Young People Have and Are Taking Opportunities to Excel


They are the future of the Cree Nation, I say to myself when I see a group of young Indigenous people.

When young First Nations people get together on a reserve, people know they are going to play a sport. In a city, when young Indigenous people get together, people think they are a gang, even if they are heading out to play a sport. 

Last summer, I played outdoor basketball with the future of the Cree Nation. These are not kids, as most graduated from high school and were looking at post-secondary education. 

They were calling me the “old man” until I started sinking three-pointers. Then they wanted me on their team. Many times there would be more than 20 of us on the court, giving me lots of time to talk and hang around with my young friends. 

What I found interesting were the goals they have set for themselves. Most were looking at a higher education like law, medicine and the sciences. 

When I was their age, my goal, career-wise, was to work in the Alberta oil fields until I could save enough to buy a truck. 

Of course life’s highways took me to many destinations, but those experiences moulded a man who never dreamed past today.

The lifestyle I was leading when I was their age spiralled out of control. Something that was right in front of me was blocked by extreme addictions.

It was refreshing to see the future these young people have. Of course, some will fall flat on their faces, but I believe they will pick themselves up and start over.

As I got to know my fellow basketball players, they shared how they don’t want the lives some of their friends were living. 

They told me stories of how their former schoolmates ended up dead or in jail. They recognized drugs and alcohol were slowly taking their friends. One of the female players had a t-shirt that said, “Not For Me.”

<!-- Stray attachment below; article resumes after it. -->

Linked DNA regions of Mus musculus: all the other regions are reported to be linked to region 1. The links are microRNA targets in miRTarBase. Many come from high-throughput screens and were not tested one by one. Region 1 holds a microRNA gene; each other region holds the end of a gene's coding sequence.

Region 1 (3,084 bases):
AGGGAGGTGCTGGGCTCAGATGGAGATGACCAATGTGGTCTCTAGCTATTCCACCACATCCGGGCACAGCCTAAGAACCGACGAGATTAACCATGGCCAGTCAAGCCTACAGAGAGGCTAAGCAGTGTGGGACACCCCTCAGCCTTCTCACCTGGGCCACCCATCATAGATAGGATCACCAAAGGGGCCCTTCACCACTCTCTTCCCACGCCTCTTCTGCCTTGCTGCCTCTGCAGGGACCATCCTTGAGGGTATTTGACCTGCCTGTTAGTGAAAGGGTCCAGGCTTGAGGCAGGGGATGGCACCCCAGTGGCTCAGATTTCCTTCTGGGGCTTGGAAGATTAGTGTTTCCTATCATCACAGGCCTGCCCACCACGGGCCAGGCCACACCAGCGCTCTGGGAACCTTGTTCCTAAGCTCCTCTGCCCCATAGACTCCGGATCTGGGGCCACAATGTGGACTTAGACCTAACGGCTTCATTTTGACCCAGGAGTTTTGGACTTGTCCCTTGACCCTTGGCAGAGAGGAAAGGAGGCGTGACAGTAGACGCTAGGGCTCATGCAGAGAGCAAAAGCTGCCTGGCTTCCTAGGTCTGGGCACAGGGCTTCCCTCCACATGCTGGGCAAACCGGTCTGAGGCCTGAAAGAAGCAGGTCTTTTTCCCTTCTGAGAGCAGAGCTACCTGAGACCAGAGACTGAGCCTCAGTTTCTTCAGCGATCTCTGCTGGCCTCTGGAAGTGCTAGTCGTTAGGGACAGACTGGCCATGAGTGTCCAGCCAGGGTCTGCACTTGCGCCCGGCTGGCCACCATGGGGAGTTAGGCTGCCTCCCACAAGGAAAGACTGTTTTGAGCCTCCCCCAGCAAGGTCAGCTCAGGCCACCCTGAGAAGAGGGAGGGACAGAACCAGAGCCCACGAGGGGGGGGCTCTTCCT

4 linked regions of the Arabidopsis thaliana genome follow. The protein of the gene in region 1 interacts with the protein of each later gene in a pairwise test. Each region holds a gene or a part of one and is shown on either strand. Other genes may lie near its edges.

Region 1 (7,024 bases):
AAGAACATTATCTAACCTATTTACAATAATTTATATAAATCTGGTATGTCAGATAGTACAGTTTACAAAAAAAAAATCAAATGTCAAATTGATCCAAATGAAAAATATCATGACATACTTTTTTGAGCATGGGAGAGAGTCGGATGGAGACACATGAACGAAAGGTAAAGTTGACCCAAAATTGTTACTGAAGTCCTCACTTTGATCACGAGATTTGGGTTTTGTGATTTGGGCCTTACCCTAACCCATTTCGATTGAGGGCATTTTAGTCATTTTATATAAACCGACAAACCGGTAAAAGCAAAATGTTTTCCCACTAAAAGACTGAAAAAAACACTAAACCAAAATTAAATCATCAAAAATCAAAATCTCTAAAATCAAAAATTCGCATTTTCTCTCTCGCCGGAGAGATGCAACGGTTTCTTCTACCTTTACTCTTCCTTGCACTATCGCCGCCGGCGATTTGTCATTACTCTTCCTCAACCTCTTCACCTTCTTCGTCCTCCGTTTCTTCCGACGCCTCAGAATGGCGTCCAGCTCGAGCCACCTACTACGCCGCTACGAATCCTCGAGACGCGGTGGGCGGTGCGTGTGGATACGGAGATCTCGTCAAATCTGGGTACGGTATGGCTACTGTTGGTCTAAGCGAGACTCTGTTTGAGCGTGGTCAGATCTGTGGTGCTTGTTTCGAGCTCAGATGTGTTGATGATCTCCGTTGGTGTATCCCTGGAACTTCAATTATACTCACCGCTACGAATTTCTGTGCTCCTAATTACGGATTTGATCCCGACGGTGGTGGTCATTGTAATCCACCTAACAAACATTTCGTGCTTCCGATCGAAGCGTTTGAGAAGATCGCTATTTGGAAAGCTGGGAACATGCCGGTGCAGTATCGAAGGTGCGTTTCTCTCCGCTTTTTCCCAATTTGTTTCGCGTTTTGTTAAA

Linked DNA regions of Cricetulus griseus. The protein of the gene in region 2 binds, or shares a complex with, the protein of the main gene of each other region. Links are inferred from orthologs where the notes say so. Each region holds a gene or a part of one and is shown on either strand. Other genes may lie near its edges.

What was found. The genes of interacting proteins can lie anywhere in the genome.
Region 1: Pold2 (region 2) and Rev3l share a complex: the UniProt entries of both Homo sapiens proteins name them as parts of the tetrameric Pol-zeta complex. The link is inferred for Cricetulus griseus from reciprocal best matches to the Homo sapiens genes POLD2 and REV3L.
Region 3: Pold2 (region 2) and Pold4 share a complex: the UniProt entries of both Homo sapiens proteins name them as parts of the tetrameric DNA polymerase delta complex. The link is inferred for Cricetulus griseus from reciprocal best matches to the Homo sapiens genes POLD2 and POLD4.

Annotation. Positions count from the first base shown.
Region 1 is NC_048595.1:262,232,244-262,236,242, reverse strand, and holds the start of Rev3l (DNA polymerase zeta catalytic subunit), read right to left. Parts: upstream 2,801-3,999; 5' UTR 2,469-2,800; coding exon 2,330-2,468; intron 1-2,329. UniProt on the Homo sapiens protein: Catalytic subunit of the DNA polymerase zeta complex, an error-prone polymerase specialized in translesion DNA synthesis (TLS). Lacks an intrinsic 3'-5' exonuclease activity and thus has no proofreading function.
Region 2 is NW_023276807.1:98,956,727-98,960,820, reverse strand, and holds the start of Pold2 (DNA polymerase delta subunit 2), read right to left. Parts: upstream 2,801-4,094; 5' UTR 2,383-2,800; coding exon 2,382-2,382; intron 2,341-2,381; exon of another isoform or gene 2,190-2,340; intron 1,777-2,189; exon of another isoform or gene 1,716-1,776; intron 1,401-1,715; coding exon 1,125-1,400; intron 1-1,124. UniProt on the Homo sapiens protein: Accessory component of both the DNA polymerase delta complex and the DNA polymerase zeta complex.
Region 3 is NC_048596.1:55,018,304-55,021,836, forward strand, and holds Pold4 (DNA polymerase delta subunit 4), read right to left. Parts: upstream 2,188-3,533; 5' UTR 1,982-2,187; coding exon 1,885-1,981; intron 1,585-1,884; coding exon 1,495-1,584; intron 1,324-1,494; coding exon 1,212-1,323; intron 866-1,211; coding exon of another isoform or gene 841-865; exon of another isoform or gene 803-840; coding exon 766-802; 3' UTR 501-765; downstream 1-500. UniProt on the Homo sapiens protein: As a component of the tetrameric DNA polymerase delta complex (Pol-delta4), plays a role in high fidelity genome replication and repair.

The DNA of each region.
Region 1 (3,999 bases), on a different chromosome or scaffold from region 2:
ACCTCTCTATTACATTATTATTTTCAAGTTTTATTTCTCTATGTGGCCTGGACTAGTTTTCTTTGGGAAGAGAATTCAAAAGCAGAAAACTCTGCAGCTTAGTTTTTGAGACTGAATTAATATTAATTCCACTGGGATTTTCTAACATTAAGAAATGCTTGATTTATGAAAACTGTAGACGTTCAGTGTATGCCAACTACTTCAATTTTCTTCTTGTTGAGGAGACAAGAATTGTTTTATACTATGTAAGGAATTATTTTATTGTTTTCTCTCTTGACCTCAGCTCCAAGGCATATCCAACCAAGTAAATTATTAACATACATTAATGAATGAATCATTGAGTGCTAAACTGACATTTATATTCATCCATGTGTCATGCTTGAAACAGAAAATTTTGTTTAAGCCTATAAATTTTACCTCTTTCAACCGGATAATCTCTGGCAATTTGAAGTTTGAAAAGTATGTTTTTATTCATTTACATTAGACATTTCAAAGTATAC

One often hears negative stories about young people. It’s not only in the Indigenous community, either. Go to any major city and youth in trouble or making trouble is a general topic. 

I worked in the news business for a long time. I got to meet many people, mostly adults and seniors. Many of them thought youth were out of control, packing like wolves and hunting at nights. 

Don’t get me wrong; I am not blind to what youth crime can be. Why is there crime? The answer to that is simple — survival.

Sometimes it’s for personal survival or trying to keep that starving addiction fed. I know from experience the reason youth form into groups is to watch each other’s backs. 

In Prince Albert, I worked as a television news reporter on the day shift. Arlene, my partner at the time, was a teacher and sometimes she would work until midnight. When I went to pick her up, I would sometimes drive through downtown, where I would see young people gathered at a small park. One night, I decided to pull over and talk with them.

Maybe it was because I was driving a news vehicle, but they opened up to me right away. Most were in their late teens and from Northern Saskatchewan. 

Some said they came looking for work, but got stuck living on the streets. I asked them about school. Some said they hadn’t even made it to junior high.

“If we had a school that understood us we would go to school,” one of the girls said. 

Later I was talking with Arlene about my meeting with the youth and she said, “Why not?”

Why not have an alternative school?

Working with those youth and elected officials, work began on a school. It wasn’t long after that Won-Ska school was born. Won-Ska, in Cree, means an awakening. 

A few years later, I was walking through the University of Saskatchewan’s College of Education when I heard someone calling my name. 

A man came up to me and said he was one of those youth I spoke with in that park. He graduated from high school at Won-Ska and was now studying education. His goal was to go back to Prince Albert to teach at the school he helped create.

Many people don’t realize this generation is the first one completely free of the many restrictions my generation faced.

In my youth, there were laws that shackled many dreams I may have had. The young people on my reserve, just like young Indigenous people across the country, have an incredible future. I believe the vast majority will take advantage of it.

Now that the snow is melting, let’s go and play some basketball.